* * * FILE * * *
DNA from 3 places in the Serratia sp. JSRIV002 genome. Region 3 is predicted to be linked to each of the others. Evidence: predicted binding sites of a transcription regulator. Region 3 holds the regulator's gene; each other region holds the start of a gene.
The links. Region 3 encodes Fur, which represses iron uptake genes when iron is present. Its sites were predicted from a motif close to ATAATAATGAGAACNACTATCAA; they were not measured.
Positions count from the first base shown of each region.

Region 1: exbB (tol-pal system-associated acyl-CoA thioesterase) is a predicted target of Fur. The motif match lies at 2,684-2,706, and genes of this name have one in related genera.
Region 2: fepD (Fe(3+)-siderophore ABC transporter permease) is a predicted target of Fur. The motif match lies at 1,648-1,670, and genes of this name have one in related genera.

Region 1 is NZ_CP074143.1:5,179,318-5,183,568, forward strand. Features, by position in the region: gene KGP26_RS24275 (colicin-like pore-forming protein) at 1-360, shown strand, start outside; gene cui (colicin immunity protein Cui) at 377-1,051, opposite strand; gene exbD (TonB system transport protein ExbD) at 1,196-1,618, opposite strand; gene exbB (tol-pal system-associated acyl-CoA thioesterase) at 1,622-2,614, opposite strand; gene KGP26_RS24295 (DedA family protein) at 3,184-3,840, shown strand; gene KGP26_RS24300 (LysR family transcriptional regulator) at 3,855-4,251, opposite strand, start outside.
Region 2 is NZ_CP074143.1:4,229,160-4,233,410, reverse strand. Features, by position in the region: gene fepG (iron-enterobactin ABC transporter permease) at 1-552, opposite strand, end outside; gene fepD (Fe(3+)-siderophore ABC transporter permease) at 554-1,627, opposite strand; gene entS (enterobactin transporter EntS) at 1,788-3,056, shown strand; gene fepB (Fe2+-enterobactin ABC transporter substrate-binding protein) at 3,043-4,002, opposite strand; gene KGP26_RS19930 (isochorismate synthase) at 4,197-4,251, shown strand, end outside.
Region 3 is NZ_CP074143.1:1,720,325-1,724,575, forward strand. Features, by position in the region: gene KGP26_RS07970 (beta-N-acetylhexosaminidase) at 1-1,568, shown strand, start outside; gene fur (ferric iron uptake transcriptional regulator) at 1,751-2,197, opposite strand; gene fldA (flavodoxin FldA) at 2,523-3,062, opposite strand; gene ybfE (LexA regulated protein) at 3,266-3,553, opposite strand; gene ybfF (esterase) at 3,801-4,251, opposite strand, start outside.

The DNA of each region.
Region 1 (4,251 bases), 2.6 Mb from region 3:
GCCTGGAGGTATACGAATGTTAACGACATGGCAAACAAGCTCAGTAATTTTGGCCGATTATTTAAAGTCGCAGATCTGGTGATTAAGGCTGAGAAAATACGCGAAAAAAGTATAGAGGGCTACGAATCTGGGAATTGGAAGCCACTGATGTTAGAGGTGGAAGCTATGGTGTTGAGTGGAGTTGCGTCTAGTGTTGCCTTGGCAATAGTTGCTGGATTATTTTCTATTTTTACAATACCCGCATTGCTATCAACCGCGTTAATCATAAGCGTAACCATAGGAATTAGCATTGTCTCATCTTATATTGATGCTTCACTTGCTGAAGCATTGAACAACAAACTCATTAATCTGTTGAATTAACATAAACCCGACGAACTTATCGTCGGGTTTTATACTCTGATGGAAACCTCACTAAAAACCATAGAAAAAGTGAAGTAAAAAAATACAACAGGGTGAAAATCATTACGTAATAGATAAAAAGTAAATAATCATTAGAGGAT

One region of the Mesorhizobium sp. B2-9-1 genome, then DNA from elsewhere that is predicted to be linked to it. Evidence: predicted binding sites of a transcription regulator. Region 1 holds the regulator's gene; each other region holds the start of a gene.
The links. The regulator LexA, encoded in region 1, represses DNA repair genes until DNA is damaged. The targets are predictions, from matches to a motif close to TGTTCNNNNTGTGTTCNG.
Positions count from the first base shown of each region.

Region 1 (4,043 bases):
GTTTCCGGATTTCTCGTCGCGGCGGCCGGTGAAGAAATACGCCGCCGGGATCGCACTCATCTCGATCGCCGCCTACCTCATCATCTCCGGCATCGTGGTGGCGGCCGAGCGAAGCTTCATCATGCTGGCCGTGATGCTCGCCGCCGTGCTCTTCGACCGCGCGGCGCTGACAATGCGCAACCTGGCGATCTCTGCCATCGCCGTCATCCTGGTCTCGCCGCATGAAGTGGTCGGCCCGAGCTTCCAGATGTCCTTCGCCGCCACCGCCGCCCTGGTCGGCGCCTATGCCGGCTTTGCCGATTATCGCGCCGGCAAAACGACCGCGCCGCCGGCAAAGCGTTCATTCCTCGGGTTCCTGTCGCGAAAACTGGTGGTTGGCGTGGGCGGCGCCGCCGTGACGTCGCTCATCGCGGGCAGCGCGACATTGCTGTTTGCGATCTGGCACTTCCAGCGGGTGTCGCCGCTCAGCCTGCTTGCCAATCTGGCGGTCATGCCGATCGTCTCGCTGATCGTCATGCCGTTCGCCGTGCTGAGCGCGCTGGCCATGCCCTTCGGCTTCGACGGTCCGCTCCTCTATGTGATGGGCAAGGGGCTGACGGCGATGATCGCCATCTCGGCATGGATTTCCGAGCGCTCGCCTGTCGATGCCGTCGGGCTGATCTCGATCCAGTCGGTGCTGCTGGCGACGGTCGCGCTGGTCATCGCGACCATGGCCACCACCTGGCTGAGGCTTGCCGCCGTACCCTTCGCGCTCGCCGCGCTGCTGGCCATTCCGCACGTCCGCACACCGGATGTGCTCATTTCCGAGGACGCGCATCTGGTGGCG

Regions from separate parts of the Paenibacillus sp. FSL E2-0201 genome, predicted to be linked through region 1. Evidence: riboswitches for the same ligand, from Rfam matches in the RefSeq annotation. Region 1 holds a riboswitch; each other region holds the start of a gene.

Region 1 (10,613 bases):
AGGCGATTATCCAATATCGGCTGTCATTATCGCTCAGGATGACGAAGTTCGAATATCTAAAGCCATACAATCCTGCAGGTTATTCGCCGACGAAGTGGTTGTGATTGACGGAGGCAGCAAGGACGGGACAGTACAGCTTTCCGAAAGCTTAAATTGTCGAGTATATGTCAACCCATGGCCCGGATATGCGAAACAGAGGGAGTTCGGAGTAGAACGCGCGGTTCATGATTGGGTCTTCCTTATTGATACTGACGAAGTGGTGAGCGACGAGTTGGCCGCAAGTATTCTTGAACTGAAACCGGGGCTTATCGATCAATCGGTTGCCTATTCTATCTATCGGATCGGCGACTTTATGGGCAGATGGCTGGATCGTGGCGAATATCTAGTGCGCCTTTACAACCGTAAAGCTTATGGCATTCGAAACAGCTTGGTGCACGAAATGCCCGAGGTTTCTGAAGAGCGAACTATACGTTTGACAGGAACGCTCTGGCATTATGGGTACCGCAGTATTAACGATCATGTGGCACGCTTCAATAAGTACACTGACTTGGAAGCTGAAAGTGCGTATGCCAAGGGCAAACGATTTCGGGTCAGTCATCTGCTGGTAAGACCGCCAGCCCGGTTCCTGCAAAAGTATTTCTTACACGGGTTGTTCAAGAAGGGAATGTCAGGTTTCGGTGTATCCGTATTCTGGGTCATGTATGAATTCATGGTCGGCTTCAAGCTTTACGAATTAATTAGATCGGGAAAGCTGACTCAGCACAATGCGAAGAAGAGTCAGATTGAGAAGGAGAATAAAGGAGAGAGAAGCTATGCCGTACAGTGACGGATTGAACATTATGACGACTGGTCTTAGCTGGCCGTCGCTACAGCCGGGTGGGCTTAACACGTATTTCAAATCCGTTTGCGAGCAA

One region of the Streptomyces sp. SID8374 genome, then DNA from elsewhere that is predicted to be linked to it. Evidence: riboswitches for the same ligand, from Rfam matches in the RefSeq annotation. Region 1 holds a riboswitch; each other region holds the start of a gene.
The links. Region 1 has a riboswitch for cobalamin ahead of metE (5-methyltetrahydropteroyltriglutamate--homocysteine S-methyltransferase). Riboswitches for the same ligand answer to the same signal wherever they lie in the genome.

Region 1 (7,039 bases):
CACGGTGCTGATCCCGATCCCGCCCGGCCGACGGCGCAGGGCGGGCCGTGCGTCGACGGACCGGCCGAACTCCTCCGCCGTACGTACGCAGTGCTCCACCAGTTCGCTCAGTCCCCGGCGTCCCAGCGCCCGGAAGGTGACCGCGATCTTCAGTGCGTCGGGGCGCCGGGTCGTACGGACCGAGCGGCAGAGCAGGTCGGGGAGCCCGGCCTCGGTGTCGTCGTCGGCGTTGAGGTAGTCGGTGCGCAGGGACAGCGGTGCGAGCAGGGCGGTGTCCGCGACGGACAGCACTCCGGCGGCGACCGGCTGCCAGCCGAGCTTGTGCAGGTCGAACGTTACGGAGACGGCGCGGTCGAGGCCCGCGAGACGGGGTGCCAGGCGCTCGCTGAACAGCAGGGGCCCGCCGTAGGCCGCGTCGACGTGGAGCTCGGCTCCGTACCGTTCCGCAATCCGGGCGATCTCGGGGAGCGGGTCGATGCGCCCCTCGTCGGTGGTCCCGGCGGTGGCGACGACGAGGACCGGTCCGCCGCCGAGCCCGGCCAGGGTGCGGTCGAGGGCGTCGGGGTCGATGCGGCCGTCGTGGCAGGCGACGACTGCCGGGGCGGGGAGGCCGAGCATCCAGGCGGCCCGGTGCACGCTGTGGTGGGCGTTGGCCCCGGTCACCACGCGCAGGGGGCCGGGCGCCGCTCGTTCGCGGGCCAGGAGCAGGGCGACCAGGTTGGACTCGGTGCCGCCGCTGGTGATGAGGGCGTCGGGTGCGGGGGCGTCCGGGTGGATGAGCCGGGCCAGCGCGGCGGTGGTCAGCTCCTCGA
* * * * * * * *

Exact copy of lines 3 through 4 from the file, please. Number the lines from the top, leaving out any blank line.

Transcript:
Positions count from the first base shown of each region.

Region 1: exbB (tol-pal system-associated acyl-CoA thioesterase) is a predicted target of Fur. The motif match lies at 2,684-2,706, and genes of this name have one in related genera.